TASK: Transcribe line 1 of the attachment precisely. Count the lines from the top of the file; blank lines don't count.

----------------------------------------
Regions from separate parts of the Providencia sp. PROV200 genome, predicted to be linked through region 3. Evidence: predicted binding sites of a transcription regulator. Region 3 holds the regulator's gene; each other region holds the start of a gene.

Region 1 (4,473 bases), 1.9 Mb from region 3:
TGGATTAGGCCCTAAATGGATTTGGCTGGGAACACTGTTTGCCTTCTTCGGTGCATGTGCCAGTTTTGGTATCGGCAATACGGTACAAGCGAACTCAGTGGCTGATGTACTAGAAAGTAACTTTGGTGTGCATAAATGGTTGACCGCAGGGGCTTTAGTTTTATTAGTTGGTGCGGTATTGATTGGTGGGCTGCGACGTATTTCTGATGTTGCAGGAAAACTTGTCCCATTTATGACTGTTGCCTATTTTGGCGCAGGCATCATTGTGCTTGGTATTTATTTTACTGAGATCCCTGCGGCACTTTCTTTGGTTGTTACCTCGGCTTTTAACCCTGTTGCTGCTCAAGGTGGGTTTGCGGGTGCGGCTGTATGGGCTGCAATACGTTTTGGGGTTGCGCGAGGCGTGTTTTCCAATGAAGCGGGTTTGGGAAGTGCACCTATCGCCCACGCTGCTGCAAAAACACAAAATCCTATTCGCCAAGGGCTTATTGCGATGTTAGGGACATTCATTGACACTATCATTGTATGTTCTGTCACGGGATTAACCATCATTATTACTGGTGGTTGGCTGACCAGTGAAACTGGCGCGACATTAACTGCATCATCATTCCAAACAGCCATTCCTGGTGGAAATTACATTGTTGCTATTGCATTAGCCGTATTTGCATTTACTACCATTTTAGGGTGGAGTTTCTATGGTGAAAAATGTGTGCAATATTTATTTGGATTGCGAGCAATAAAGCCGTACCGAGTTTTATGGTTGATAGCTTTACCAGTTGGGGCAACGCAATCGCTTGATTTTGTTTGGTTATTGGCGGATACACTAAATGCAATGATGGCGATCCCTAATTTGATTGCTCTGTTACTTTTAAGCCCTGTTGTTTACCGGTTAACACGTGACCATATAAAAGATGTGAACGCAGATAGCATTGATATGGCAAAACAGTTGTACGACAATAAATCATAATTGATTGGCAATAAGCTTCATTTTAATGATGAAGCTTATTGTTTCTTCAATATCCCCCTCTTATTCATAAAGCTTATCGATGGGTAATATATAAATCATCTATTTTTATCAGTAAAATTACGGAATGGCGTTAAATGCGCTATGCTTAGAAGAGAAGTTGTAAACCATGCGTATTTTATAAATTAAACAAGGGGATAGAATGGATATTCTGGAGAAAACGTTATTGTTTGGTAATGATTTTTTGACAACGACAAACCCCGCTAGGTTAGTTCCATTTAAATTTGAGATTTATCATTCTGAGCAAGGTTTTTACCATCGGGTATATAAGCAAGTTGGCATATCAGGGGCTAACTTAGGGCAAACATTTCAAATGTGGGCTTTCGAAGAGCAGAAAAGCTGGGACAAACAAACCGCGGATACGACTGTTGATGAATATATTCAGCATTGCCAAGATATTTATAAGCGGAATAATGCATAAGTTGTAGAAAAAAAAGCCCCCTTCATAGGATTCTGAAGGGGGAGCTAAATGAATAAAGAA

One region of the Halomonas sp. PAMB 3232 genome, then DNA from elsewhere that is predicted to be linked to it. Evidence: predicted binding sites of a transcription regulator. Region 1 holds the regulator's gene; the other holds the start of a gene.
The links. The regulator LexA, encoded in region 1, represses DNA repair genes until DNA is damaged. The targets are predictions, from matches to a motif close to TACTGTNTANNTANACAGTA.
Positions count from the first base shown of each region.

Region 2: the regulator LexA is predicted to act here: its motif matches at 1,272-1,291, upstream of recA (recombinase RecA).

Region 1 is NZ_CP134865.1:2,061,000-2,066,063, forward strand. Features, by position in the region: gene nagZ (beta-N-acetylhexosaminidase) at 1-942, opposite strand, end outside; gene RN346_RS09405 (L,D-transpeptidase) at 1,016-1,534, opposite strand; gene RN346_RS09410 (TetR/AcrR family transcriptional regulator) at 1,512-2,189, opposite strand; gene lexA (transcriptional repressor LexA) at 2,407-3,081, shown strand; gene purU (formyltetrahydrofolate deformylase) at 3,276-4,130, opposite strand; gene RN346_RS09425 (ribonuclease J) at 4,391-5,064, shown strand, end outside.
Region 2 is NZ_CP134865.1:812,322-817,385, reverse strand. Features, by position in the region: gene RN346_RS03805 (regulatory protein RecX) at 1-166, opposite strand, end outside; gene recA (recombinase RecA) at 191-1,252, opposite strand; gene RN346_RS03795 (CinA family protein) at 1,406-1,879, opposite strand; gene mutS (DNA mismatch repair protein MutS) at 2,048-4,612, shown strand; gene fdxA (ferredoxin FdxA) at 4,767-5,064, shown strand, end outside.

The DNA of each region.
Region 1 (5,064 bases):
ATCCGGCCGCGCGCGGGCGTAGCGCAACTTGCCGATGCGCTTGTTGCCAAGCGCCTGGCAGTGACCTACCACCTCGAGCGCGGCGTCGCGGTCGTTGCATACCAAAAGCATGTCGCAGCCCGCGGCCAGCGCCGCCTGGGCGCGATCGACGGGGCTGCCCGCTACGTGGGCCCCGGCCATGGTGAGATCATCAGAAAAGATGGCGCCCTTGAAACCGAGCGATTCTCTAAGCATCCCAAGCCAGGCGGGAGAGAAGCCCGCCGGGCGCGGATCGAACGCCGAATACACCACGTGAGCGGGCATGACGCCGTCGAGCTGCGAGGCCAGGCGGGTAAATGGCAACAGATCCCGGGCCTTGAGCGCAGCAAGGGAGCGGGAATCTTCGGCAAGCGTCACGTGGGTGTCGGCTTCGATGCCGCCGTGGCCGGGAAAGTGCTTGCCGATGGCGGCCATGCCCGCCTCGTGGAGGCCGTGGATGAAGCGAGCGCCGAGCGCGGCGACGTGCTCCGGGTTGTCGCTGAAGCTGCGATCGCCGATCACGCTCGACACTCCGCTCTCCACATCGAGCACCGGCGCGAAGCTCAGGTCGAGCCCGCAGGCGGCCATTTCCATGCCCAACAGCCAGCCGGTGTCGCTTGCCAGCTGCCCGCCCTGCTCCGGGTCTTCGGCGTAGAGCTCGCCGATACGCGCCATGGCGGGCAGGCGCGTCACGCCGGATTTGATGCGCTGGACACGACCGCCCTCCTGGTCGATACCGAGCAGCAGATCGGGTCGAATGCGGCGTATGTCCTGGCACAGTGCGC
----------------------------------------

Regions from separate parts of the Providencia sp. PROV200 genome, predicted to be linked through region 3. Evidence: predicted binding sites of a transcription regulator. Region 3 holds the regulator's gene; each other region holds the start of a gene.